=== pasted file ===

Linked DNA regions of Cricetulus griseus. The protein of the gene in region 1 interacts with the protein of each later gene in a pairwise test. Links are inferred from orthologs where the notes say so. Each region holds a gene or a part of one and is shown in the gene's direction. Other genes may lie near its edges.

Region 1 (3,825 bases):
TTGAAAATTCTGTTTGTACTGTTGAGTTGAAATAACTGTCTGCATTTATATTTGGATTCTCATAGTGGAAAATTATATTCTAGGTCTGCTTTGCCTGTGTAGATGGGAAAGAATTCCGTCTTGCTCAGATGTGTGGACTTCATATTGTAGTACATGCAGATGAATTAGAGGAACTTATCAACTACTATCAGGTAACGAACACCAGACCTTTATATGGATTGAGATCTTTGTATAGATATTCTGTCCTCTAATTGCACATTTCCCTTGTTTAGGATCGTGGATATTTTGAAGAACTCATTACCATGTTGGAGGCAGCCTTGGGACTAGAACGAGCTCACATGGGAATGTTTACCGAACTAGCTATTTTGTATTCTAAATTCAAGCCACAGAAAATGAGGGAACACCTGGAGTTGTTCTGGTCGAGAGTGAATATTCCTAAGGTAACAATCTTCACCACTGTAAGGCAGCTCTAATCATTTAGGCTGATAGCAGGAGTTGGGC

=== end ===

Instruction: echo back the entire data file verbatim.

Linked DNA regions of Cricetulus griseus. The protein of the gene in region 1 interacts with the protein of each later gene in a pairwise test. Links are inferred from orthologs where the notes say so. Each region holds a gene or a part of one and is shown in the gene's direction. Other genes may lie near its edges.

Region 1 (3,825 bases):
TTGAAAATTCTGTTTGTACTGTTGAGTTGAAATAACTGTCTGCATTTATATTTGGATTCTCATAGTGGAAAATTATATTCTAGGTCTGCTTTGCCTGTGTAGATGGGAAAGAATTCCGTCTTGCTCAGATGTGTGGACTTCATATTGTAGTACATGCAGATGAATTAGAGGAACTTATCAACTACTATCAGGTAACGAACACCAGACCTTTATATGGATTGAGATCTTTGTATAGATATTCTGTCCTCTAATTGCACATTTCCCTTGTTTAGGATCGTGGATATTTTGAAGAACTCATTACCATGTTGGAGGCAGCCTTGGGACTAGAACGAGCTCACATGGGAATGTTTACCGAACTAGCTATTTTGTATTCTAAATTCAAGCCACAGAAAATGAGGGAACACCTGGAGTTGTTCTGGTCGAGAGTGAATATTCCTAAGGTAACAATCTTCACCACTGTAAGGCAGCTCTAATCATTTAGGCTGATAGCAGGAGTTGGGC